SAG_Twitter_MEME_Coming_Feb17.jpgEat Your Heart Out, Jamie Oliver. The connected kitchen is coming and wannabe chefs will soon be able to use Internet of Things (IoT) gadgets and appliances to make cooking – and their lives - easier.

Moving on from the original Amazon Dash Button for the automatic ordering of goods, we now see cool stuff like shopping list devices - such as the Amazon Dash Scanner and Hiku – which allow you to dictate or scan your shopping list into them.

There are smart slow cooking pots and intelligent wine decanters, egg trays and jars that tell you when you are running low on things, and even a digital meat thermometer that plugs into your smart phone.

And, although some analysts think that IoT is not quite ready for take-off in retail (Planet Retail predicts it will be in 18-24 months), 97% of retailers nevertheless believe that it will have a dramatic effect over the next three years.

Your smart kitchen may be the beginning of the growing trend that is the connected home, and both will be a major part of IoT going forward. According to Business Insider Intelligence, by 2019 companies will ship 1.9 billion connected home devices, marking an estimated $490 billion in revenues.

Gartner predicts that by 2020, the connected kitchen will contribute “at least 15 percent savings in the food and beverage industry,” by leveraging data analytics.

Data is one of the major benefits of IoT getting into the home in this way. Soon there will be masses of data about consumer habits that can be collected.  The tricky part is how to harvest it.  In many ways Amazon has been doing this for years – making recommendations based on previous behavior.  The traditional retailers that win will be the ones who are able to capture and capitalize on this data to their own benefit.

Talking to your Things

As the connected kitchen enters reality, we will see conversational commerce abilities – where you can talk to devices to “program” them. This will be a precursor to Artificial Intelligence and then “cognitive commerce,” which will appear over the next few years in IoT devices.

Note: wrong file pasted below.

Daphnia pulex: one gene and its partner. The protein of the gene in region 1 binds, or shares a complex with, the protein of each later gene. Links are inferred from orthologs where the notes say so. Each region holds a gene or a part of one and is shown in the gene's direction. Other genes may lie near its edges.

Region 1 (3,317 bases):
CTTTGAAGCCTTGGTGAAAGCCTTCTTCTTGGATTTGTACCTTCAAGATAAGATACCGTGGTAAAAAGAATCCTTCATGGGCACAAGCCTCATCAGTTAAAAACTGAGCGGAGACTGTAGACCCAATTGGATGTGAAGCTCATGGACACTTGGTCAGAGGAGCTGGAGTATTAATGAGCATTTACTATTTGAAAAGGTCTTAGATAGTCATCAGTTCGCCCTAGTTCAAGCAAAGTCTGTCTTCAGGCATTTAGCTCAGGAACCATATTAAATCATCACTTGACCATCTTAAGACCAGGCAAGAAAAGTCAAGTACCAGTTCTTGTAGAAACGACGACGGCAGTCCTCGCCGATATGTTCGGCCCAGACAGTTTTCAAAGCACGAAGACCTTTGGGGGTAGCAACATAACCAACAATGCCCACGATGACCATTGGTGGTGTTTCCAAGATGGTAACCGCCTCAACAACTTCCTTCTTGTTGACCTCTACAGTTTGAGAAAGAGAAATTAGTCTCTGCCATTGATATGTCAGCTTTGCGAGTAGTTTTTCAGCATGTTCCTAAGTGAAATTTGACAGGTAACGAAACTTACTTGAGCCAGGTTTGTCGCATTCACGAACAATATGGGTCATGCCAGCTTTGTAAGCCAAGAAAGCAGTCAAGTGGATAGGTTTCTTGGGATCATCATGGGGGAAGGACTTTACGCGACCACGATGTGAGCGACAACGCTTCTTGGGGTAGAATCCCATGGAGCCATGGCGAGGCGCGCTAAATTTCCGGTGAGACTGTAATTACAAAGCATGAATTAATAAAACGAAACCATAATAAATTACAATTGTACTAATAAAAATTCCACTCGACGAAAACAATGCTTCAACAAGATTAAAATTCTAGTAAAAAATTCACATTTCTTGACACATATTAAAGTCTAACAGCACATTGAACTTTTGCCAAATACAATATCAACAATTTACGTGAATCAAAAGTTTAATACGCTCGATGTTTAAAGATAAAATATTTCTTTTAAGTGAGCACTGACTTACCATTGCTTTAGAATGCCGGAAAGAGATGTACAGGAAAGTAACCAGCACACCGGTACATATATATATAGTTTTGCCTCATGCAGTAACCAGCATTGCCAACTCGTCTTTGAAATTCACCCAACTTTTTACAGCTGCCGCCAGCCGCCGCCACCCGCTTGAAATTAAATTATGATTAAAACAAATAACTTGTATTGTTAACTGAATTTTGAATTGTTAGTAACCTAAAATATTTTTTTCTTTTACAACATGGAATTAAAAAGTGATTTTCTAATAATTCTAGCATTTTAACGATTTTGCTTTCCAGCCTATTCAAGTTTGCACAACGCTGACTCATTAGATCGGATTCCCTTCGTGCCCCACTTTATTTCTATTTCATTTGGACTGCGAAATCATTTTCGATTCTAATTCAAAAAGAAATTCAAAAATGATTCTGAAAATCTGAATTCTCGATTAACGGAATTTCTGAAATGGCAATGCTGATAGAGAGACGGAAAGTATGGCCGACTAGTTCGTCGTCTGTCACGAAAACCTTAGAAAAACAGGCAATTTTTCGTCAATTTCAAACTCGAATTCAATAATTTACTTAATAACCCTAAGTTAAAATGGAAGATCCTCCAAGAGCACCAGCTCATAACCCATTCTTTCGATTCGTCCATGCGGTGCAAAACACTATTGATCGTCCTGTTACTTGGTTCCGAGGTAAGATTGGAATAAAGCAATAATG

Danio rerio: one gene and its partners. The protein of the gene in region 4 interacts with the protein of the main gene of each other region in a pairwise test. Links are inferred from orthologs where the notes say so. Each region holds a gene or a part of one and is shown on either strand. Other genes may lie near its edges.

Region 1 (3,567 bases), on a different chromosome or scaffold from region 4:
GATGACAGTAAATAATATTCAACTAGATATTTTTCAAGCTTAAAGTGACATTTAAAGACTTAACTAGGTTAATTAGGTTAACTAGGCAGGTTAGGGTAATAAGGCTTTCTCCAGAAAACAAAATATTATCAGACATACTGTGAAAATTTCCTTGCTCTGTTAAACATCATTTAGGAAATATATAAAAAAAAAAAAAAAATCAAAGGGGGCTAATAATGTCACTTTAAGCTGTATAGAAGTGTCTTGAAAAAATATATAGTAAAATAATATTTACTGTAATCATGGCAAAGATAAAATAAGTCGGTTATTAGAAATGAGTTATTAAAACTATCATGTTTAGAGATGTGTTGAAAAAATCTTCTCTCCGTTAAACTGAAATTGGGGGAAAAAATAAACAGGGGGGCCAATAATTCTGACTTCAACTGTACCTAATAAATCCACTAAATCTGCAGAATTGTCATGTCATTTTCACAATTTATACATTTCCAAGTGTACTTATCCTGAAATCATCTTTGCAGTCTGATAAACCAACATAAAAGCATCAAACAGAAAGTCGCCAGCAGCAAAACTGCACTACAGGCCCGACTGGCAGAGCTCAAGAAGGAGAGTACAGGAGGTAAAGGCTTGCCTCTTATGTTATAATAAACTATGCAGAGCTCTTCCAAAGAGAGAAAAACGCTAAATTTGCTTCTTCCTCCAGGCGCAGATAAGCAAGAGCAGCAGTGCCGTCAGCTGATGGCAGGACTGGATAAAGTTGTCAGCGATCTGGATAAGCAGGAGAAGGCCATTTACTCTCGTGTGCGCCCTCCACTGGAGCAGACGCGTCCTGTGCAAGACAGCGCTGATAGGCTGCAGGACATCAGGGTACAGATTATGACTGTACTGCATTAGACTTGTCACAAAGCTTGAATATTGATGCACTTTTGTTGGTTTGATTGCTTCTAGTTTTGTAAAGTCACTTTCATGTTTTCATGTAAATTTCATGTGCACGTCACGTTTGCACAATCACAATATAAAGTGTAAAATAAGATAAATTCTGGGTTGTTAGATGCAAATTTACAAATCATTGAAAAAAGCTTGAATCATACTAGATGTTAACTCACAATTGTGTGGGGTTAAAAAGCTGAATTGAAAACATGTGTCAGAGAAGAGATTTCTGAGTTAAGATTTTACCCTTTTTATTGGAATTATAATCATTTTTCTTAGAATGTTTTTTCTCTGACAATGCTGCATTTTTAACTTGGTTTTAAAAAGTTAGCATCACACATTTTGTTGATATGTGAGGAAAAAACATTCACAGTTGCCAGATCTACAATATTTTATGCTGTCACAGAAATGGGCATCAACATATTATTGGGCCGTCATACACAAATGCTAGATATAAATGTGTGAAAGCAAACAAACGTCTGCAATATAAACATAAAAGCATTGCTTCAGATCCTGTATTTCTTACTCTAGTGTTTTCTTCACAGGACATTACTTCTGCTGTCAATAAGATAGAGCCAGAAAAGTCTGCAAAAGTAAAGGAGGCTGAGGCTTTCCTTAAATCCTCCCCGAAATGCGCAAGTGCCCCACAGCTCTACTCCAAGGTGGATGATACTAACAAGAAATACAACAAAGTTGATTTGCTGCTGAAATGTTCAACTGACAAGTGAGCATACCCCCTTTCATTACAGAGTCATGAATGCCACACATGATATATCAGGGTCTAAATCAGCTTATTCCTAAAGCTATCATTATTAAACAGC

The more IoT Things you have, the more the integration of these things becomes a priority. Gadgets, speakers, lights, thermostats all come from different manufacturers and all have their own apps that control them. Then there are smart rules to be set to govern their behavior. The problem here is that there can be pushback from consumers who simply do not have the time or patience for this.

Wouldn’t it be great to be able to click one button that turns on your lights, starts the oven and dials up the thermostat when you leave the office? Even better, these tasks could occur automatically when the app detects that you are within a certain distance from home.

Right now you would have to deal with multiple apps, many of which you have to program yourself. So, in future, retailers of IoT devices will also want to offer users a kind of “home hub” that can integrate disparate gadgets and make it easier to program them.

The kitchen of the future will turn famous chefs like Jamie Oliver pea green with envy. Until they get their own.


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